Leanne Wells speaking to CEDA
Patient-centred care is at the heart of CHF’s policy agenda. We’re the nation’s peak body for health care consumers and those with an interest in healthcare consumer affairs, so it’s no surprise we want a system designed and organised around the people it serves. No other interest should be more important than this. But why is it that we even have to put the question about whether or not patient-centred care is a pillar of Australia’s health care system?
Medical costs are a great worry to retirees, especially those facing failing health. CEO Leanne Wells looks at the reality of health spending in retirement and whether there is cause for concern.
The success of modern medicine is popularly seen in terms of hospitals and life-saving surgery. That focus obscures the potential of a different response to much of the ill health in contemporary society. It’s patient-centred integrated health care. In a refreshing acknowledgement, the Treasurer, Scott Morrison, has strongly supported the value this model offers to the health system and the economy. The patient-centred approach sounds straightforward, even prosaic, hardly the heroic life-saving surgery we associate with hospitals, yet the need for integrated care grows each year, along with the burgeoning levels of expenditure directed to our hospitals.
private health insurance. For health fund members baffled about the real impact of the Government’s private insurance reform plan, there was one indicator immediately available.
This article first appeared on Medical Observer, to read the original click here . Dr Richard Zhu’s pioneering SeekMedi website, listing specialist fees, is a breakthrough. While coverage is not nationwide and, presumably, some specialists are yet to be included, it’s a breakthrough in terms of...
With consumer health leaders this week putting the case to Health Minister Greg Hunt for consumer-centred primary care, we have invited two advocates of primary health reform - consumer Geoff Bartle and GP Wally Jammal - to respond to our questions about the big challenges for primary health care.
The transformation of big health funds into for-profit business enterprises sheltered by significant government subsidy and regulations has failed to prompt a complementary response from federal governments, Coalition or Labor, to even the playing field for consumers.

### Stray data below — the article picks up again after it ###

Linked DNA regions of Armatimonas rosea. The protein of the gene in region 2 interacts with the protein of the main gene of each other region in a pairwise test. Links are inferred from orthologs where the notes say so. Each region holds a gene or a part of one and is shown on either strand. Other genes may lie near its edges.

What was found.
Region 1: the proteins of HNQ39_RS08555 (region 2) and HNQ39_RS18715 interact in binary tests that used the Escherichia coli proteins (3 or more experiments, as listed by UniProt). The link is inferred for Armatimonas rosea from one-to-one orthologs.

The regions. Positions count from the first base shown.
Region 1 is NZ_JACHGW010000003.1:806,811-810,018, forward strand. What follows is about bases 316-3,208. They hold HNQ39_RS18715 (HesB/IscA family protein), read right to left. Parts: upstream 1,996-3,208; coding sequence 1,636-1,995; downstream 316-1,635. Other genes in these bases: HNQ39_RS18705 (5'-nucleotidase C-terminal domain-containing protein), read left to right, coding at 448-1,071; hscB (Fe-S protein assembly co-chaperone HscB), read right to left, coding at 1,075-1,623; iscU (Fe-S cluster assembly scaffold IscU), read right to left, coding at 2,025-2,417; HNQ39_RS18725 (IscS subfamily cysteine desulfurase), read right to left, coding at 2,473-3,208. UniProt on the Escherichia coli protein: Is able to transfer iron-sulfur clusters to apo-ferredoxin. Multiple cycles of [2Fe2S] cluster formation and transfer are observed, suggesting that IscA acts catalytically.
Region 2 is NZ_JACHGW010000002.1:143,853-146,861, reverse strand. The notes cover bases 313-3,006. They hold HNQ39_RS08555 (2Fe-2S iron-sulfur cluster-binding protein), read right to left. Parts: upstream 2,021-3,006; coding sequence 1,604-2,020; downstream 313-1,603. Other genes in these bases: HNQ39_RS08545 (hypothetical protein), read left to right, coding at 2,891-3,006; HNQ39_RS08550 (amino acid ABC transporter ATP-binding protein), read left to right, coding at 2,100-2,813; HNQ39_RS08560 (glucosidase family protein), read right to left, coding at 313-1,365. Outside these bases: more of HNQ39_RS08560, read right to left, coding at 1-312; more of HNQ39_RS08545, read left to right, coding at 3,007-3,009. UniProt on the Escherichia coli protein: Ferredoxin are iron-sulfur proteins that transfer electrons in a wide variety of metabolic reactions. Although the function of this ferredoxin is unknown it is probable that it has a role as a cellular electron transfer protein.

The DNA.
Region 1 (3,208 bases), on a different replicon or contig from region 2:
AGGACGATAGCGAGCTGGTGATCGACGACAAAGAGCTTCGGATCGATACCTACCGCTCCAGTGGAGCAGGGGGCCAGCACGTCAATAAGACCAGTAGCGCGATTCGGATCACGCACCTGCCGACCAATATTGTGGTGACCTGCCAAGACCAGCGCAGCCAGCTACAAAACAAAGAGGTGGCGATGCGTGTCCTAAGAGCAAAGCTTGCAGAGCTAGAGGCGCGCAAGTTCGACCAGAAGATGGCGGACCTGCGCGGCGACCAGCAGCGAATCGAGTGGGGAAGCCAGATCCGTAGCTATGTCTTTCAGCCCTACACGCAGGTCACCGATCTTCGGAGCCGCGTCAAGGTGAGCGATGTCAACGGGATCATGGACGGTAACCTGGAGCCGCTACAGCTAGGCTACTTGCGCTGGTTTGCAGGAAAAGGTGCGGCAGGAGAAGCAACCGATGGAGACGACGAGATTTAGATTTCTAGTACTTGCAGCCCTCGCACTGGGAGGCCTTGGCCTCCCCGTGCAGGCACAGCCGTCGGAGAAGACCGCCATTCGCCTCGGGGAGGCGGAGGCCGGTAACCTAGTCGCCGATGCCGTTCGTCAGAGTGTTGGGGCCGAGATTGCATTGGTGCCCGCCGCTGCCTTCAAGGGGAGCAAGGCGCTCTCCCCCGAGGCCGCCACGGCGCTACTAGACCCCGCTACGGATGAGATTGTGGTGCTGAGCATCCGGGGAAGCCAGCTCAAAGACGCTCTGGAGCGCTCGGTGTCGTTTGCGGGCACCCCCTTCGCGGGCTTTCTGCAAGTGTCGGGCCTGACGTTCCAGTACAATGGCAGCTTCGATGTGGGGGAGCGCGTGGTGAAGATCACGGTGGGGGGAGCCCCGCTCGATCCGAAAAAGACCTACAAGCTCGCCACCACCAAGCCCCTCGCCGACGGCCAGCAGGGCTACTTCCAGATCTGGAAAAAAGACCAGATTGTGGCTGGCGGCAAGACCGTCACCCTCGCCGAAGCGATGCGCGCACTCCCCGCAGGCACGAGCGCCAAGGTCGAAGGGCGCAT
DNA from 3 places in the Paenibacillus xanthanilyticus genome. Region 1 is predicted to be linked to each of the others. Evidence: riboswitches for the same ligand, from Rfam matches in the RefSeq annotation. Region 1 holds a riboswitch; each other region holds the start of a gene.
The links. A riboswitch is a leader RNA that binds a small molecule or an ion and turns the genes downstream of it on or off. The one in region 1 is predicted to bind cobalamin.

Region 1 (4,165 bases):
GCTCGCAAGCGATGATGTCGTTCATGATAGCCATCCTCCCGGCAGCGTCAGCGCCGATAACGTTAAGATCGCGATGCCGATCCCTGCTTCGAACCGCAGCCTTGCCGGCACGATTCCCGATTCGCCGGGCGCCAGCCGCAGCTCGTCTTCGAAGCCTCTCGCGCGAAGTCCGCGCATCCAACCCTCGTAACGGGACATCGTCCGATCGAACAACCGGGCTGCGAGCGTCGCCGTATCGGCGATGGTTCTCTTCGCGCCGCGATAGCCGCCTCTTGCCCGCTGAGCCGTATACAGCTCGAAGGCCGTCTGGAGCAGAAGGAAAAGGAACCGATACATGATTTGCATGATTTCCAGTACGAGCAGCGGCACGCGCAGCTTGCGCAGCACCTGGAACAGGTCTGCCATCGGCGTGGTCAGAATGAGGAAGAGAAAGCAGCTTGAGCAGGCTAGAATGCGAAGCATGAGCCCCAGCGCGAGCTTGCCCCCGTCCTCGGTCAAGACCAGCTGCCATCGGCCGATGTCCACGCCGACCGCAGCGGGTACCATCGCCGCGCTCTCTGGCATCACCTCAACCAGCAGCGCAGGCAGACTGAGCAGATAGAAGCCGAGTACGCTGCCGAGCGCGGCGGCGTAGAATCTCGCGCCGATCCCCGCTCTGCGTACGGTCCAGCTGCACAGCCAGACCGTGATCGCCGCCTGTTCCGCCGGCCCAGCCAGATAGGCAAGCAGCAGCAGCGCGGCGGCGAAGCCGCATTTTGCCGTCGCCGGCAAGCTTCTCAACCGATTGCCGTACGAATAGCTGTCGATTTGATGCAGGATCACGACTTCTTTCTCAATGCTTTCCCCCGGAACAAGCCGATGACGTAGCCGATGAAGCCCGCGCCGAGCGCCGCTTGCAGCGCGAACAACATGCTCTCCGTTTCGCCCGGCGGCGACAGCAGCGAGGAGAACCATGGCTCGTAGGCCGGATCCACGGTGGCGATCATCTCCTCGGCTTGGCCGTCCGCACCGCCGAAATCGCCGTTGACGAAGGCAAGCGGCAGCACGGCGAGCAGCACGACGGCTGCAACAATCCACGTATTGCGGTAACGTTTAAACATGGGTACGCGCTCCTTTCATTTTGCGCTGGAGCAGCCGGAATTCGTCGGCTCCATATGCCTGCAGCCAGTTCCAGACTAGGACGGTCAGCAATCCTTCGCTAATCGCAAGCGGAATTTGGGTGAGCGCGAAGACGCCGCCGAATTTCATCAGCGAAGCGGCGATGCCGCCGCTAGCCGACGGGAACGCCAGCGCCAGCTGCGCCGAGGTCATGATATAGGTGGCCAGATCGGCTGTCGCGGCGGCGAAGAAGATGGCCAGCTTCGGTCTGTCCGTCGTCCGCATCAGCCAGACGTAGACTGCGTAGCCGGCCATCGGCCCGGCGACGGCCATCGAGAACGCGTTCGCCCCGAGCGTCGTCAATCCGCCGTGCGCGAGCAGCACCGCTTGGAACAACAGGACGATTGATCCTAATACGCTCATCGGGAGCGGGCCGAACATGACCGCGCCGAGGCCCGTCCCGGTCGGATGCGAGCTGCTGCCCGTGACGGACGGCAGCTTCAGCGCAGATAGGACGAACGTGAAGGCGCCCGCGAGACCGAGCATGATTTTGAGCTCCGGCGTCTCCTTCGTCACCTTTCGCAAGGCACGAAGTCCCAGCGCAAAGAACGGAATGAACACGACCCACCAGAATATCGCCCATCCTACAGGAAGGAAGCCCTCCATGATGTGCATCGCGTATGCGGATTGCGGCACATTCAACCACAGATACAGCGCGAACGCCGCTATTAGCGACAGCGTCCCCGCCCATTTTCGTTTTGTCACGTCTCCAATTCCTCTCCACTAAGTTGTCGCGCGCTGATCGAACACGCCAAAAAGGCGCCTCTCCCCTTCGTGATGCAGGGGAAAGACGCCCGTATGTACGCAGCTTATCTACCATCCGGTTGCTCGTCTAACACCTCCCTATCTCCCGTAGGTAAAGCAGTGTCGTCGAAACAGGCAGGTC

Beakers are science-y
Eighty-two percent of Australians say they are familiar with the term “clinical trial”1, and more than 60% show a willingness to take part on clinical trials. And yet, some 80% of clinical trials still struggle to find people as quickly as planned. This gap between awareness and willingness to take part, and actually taking part is what slows how quickly new treatments become available. There are lots of misunderstandings about clinical trials, which possibly contribute to this gap. Let’s take a look at some of these.
The powerful lobby group has discouraged members to participate in a government survey. This lack of transparency is troubling for consumers and taxpayers.
The five compacts the Health Minister, Greg Hunt, has agreed with health organisations may deliver benefits for health providers and certainty for the medicines industry and community pharmacy sector. But these compacts announced in the federal Budget also raise important questions about the overall benefit for consumers. What will the compacts do for the most pressing health challenges facing Australia: obesity and the care of the growing number of Australians with chronic and complex care needs? At a time when medical knowledge and technology promise better outcomes through more cohesive, integrated health care, the risk is that bi-lateral compacts will further fragment and silo health care.


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